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Super Bowl 2020 Won Millions of Viewers, But Did It Fumble On Innovation?

Written by Rashida Boyd

football

Whether you’re in it for the game, food, commercials or halftime show, the Super Bowl is an American phenomenon that is on the tip of everyone’s tongue come the first weekend in February. Given the rise of trends like the growth of CTV households as one example, questions are raised about how this technology will be incorporated into large-scale live events, and how this ultimately affects advertisers. Here we asked Innovid co-founder Tal Chalozin for his take on the big tech behind the big game to uncover what worked, and what we should expect in the future.

 

4(K) Was The Magic Number

For the first time ever, the Super Bowl streamed in 4K high dynamic range (HDR), which is fancy talk for a picture so clear and sharp that it makes HD feel like the dial-up of TV experiences. To put it in context, 4K has 4 times the pixels as HD, providing mind-blowing color, clarity, and realness to the TV experience. Fox initially tested the technology in its Thursday Night Football broadcast, which surfaced some issues. For example, the entire game was not able to be streamed in 4K HDR, so it was filmed in 1080p and HDR before it was converted to 4K. This resulted in lags and variations in picture quality that gave consumers an inconsistent experience. Luckily for most sports fans, the network changed its approach for Super Bowl Sunday. Ultimately, this ushered in more questions about the future of live content over the internet, and the ability it will have to enhance the viewer experience.

 


“In the new world of TV content won’t really change, so the user experience will be a true differentiator. Innovations like what we see here with 4K HDR and 5G are playing a big part in building an improved viewer experience and acts as a scaffold for so many more innovations to come.”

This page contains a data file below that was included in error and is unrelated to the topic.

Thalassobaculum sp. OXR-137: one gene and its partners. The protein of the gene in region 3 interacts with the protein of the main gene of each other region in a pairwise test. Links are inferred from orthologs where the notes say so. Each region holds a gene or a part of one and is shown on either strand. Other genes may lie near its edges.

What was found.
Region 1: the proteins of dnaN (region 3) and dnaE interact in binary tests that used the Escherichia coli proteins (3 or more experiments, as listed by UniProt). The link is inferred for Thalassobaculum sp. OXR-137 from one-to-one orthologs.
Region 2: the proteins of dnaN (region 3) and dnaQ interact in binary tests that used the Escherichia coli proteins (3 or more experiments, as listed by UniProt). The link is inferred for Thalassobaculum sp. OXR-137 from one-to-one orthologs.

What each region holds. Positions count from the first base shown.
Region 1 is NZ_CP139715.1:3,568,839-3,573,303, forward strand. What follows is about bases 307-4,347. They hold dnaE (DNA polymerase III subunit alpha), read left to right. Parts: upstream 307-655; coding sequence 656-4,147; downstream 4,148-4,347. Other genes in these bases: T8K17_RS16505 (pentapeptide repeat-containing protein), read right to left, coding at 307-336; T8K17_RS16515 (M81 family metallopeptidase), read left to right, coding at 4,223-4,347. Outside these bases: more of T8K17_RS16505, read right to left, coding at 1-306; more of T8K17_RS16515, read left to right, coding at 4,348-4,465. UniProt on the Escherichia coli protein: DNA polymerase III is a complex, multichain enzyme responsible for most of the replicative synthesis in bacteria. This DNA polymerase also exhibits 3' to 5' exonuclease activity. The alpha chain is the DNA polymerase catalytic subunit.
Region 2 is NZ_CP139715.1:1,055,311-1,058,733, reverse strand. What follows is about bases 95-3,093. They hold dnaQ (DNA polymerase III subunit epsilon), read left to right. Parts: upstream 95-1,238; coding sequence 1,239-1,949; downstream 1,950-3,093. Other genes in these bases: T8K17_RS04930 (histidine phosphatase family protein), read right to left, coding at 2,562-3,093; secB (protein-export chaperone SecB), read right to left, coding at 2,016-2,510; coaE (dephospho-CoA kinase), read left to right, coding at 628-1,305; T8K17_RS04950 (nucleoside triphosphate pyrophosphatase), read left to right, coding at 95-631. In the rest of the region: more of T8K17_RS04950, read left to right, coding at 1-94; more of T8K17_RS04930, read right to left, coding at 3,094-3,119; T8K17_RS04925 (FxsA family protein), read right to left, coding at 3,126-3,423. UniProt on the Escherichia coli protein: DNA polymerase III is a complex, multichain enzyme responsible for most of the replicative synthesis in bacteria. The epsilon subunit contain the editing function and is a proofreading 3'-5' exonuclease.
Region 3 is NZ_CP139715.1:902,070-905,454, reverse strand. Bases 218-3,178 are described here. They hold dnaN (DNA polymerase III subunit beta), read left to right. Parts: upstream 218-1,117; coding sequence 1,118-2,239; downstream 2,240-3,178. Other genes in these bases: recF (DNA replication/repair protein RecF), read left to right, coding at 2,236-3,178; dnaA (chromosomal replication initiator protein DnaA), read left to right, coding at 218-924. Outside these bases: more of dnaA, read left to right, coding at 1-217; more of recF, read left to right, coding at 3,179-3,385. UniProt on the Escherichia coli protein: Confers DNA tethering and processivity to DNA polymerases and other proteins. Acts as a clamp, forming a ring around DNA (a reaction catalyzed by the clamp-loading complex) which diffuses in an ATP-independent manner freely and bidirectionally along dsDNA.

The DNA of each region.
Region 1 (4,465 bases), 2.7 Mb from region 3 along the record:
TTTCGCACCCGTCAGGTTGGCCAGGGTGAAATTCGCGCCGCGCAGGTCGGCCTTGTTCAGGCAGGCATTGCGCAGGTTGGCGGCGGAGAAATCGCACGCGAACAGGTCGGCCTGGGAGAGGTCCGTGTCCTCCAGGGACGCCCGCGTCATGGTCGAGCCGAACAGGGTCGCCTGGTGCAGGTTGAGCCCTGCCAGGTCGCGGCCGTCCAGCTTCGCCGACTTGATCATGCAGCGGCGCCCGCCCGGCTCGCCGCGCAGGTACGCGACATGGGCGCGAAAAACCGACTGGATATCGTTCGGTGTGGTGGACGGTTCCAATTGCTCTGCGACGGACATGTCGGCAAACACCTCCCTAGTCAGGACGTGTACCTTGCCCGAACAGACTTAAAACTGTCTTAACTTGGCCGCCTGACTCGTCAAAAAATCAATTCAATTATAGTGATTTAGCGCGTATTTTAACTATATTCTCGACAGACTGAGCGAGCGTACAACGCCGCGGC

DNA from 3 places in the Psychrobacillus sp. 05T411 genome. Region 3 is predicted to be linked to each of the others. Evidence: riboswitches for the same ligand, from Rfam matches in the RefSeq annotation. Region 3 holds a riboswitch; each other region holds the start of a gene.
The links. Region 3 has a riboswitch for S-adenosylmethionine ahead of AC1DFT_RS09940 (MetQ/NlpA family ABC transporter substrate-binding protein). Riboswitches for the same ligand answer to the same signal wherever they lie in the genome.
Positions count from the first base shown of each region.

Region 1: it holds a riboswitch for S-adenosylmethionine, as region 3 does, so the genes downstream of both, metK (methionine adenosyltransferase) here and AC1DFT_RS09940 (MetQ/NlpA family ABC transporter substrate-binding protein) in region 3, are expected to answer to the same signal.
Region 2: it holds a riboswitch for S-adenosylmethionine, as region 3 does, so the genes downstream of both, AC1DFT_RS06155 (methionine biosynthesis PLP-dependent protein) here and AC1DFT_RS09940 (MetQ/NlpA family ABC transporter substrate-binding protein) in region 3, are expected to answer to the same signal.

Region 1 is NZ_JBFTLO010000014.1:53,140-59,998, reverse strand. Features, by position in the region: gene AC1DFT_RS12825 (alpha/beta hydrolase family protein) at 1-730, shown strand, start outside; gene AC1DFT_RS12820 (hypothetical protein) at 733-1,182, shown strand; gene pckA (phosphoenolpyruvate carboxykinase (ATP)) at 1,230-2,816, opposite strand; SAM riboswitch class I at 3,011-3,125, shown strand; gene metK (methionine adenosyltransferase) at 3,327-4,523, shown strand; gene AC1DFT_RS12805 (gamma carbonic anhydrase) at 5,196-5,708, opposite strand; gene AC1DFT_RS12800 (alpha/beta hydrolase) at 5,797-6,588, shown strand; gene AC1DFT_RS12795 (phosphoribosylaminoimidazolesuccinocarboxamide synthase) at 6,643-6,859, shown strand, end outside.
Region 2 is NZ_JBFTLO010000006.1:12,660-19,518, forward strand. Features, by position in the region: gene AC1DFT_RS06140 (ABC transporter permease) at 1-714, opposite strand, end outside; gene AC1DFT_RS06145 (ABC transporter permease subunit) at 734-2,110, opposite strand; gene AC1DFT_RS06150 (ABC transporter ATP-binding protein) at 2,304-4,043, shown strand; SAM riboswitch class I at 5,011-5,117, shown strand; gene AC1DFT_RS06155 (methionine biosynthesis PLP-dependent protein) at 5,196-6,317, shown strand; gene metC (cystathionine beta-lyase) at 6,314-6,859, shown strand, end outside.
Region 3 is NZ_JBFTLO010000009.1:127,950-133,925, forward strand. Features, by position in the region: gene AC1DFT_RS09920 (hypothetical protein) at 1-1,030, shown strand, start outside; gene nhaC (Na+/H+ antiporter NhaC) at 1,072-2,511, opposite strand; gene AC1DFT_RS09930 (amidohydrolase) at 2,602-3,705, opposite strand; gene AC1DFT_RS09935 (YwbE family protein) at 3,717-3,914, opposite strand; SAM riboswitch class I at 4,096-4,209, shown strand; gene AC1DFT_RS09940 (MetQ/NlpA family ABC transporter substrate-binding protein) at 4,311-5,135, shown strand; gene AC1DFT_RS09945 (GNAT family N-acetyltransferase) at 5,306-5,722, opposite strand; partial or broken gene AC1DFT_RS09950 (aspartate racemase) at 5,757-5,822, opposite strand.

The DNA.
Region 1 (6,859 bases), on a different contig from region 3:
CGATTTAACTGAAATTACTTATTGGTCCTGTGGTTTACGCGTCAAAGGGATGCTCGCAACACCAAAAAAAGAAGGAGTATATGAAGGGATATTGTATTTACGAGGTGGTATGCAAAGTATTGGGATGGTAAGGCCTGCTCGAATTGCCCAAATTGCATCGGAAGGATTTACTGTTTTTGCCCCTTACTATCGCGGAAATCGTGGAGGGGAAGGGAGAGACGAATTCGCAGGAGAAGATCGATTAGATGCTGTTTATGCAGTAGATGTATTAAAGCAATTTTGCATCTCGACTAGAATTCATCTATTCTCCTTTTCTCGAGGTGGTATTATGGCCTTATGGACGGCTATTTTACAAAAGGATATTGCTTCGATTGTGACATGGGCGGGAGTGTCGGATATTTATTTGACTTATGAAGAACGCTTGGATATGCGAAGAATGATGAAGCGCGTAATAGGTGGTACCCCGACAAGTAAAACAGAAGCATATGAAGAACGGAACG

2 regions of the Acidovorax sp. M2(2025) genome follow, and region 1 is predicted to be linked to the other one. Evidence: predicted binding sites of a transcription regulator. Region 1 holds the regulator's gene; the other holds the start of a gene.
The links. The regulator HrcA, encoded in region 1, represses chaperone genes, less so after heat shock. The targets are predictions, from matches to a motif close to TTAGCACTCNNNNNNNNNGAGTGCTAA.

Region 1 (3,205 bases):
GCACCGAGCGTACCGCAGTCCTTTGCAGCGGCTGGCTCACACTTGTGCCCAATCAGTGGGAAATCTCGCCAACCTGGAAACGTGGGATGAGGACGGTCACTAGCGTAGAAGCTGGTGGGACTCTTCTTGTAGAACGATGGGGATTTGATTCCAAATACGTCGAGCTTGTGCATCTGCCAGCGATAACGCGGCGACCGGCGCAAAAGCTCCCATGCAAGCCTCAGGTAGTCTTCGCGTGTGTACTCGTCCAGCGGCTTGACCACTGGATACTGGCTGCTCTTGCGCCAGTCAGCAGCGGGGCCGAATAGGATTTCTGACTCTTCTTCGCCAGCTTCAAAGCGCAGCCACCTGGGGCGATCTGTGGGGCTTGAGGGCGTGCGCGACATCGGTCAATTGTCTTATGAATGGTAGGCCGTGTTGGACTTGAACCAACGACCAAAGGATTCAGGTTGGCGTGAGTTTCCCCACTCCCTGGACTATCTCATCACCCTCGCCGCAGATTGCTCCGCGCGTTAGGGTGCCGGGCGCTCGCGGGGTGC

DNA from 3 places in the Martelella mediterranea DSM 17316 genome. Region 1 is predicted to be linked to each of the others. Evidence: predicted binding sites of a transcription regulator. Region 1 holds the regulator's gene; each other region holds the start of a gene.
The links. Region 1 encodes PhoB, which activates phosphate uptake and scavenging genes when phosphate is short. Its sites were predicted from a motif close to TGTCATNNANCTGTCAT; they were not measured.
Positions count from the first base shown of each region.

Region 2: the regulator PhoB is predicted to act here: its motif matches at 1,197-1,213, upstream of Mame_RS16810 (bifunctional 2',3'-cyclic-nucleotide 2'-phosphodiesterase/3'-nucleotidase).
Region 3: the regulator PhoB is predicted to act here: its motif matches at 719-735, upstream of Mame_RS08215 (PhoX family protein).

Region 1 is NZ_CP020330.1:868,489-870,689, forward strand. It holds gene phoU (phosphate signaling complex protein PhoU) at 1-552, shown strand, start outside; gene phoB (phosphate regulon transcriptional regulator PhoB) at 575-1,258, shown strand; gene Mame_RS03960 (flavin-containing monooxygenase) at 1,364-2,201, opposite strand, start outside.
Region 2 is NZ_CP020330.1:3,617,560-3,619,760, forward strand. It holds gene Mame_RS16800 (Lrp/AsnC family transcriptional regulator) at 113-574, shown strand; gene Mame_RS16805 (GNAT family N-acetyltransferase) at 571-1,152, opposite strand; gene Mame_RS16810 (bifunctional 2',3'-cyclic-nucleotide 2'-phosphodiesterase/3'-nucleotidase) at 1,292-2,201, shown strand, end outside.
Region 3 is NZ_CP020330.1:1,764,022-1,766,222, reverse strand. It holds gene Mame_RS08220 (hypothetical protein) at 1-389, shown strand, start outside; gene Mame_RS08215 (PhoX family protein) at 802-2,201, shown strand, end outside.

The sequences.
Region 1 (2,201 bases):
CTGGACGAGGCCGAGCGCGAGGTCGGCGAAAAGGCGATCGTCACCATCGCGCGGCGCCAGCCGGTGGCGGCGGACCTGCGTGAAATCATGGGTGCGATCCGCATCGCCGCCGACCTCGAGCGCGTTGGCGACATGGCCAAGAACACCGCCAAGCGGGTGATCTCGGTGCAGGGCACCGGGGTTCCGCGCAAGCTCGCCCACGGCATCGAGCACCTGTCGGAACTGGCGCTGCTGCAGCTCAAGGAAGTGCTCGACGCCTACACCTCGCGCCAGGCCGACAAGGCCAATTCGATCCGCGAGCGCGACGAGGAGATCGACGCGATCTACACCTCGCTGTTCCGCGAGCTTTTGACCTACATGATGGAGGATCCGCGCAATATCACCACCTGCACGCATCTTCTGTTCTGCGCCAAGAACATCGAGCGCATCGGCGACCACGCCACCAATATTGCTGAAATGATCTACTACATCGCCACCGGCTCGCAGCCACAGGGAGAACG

-Tal Chalozin, CTO & Co-Founder at Innovid


 

5G Broke Bandwidth Boundaries

Broadcasting in 4K wasn’t the only tech first for this year’s game. Verizon Wireless announced it would be incorporating its 5G capabilities into the in-person game experience, allowing fans lucky enough to be in the stadium access to the network. Additionally, through the NFL OnePass app, fans were able to switch between 5 different camera angles placed on the sidelines. There are several reasons why this is a big deal, but let’s just focus on two:

  1. It Could Lift Current Limitations: 5G is roughly 100 times faster than the 4G network you are likely reading this article from. This means that consumers can browse content faster and without pesky problems like mobile network congestion.
  2. 5G Ushers In New Possibilities: The lack of limitations means that content creators and networks alike can experiment with tech that would’ve been impossible even 5 years ago. An example of this could be virtual reality (VR) where companies can put users inside the content they are consuming.

 


“5G capabilities have big implications for the potential of the media experience, giving brands the opportunity to create more interactive and robust experiences. It’s important for advertisers to be a part of this innovation, and not simply wait until most have already fully adopted the technology.”

-Tal Chalozin, CTO & Co-Founder at Innovid


 

Ad Measurement Became Murky

Even as all the cutting-edge technology made history, there was a noticeable area where things took a few steps back—measurement. This year, advertisers were not offered the ability to implement ad tracking, measurement or ability to implement more advanced interactive ad units.

Given that the Super Bowl is still the most-watched, and therefore the biggest opportunity for advertisers, broadcasters will continue to take special care to ensure they are able to deliver flawlessly. One would argue that this is even more critical for streaming where the open internet infrastructure (as opposed to a closed managed network) is more susceptible to errors.

It will be interesting to see how publishers address this balance moving forward. Last year, CBS Sports chose to allow the space for more innovation—the interactive overlay ad for Pringles being a prime example. This, of course, is in stark contrast to Fox’s safer approach of rolling back digital ad tech capabilities, which made such units impossible.

 

All in all, whether your team won or lost, this year’s game was an exciting preview of what’s to come. What was your experience with 4K, 5G and/or ad measurement? Tell us on twitter or write to us on LinkedIn.

 

 

Photo by Skitterphoto from Pexels

Topics: Connected TV, Television, CTV, Super Bowl